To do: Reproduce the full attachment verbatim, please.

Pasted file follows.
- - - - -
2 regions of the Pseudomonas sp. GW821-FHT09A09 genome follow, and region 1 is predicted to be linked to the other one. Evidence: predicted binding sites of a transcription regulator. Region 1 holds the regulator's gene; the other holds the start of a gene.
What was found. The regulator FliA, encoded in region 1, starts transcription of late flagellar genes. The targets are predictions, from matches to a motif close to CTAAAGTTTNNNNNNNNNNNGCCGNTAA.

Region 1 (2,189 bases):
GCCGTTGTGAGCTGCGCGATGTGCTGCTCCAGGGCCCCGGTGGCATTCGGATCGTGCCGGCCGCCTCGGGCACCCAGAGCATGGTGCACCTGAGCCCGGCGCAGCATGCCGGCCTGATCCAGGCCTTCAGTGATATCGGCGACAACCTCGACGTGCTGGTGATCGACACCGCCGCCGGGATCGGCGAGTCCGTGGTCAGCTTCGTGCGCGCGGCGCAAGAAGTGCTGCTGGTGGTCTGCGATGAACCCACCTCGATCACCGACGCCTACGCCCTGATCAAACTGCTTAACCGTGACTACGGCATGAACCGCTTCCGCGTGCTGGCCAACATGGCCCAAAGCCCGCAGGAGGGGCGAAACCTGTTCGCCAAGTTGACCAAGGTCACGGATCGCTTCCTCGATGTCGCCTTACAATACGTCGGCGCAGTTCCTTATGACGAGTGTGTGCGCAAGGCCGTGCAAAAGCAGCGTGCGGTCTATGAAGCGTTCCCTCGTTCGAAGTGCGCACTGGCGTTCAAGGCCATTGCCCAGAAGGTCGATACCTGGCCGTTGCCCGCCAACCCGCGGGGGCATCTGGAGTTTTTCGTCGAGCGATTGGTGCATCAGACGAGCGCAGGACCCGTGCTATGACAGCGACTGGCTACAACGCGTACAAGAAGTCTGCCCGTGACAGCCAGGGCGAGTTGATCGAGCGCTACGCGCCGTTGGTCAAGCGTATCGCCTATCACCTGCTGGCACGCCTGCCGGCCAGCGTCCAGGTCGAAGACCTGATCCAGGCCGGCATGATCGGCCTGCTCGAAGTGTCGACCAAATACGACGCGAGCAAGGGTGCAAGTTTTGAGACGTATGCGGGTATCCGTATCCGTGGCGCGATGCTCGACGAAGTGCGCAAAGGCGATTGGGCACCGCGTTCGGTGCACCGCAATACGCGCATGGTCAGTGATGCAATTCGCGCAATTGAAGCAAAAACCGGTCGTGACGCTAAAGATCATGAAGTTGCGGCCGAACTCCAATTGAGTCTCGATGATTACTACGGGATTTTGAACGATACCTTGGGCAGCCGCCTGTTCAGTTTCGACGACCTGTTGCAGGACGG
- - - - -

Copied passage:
2 regions of the Pseudomonas sp. GW821-FHT09A09 genome follow, and region 1 is predicted to be linked to the other one. Evidence: predicted binding sites of a transcription regulator. Region 1 holds the regulator's gene; the other holds the start of a gene.
What was found. The regulator FliA, encoded in region 1, starts transcription of late flagellar genes. The targets are predictions, from matches to a motif close to CTAAAGTTTNNNNNNNNNNNGCCGNTAA.

Region 1 (2,189 bases):
GCCGTTGTGAGCTGCGCGATGTGCTGCTCCAGGGCCCCGGTGGCATTCGGATCGTGCCGGCCGCCTCGGGCACCCAGAGCATGGTGCACCTGAGCCCGGCGCAGCATGCCGGCCTGATCCAGGCCTTCAGTGATATCGGCGACAACCTCGACGTGCTGGTGATCGACACCGCCGCCGGGATCGGCGAGTCCGTGGTCAGCTTCGTGCGCGCGGCGCAAGAAGTGCTGCTGGTGGTCTGCGATGAACCCACCTCGATCACCGACGCCTACGCCCTGATCAAACTGCTTAACCGTGACTACGGCATGAACCGCTTCCGCGTGCTGGCCAACATGGCCCAAAGCCCGCAGGAGGGGCGAAACCTGTTCGCCAAGTTGACCAAGGTCACGGATCGCTTCCTCGATGTCGCCTTACAATACGTCGGCGCAGTTCCTTATGACGAGTGTGTGCGCAAGGCCGTGCAAAAGCAGCGTGCGGTCTATGAAGCGTTCCCTCGTTCGAAGTGCGCACTGGCGTTCAAGGCCATTGCCCAGAAGGTCGATACCTGGCCGTTGCCCGCCAACCCGCGGGGGCATCTGGAGTTTTTCGTCGAGCGATTGGTGCATCAGACGAGCGCAGGACCCGTGCTATGACAGCGACTGGCTACAACGCGTACAAGAAGTCTGCCCGTGACAGCCAGGGCGAGTTGATCGAGCGCTACGCGCCGTTGGTCAAGCGTATCGCCTATCACCTGCTGGCACGCCTGCCGGCCAGCGTCCAGGTCGAAGACCTGATCCAGGCCGGCATGATCGGCCTGCTCGAAGTGTCGACCAAATACGACGCGAGCAAGGGTGCAAGTTTTGAGACGTATGCGGGTATCCGTATCCGTGGCGCGATGCTCGACGAAGTGCGCAAAGGCGATTGGGCACCGCGTTCGGTGCACCGCAATACGCGCATGGTCAGTGATGCAATTCGCGCAATTGAAGCAAAAACCGGTCGTGACGCTAAAGATCATGAAGTTGCGGCCGAACTCCAATTGAGTCTCGATGATTACTACGGGATTTTGAACGATACCTTGGGCAGCCGCCTGTTCAGTTTCGACGACCTGTTGCAGGACGG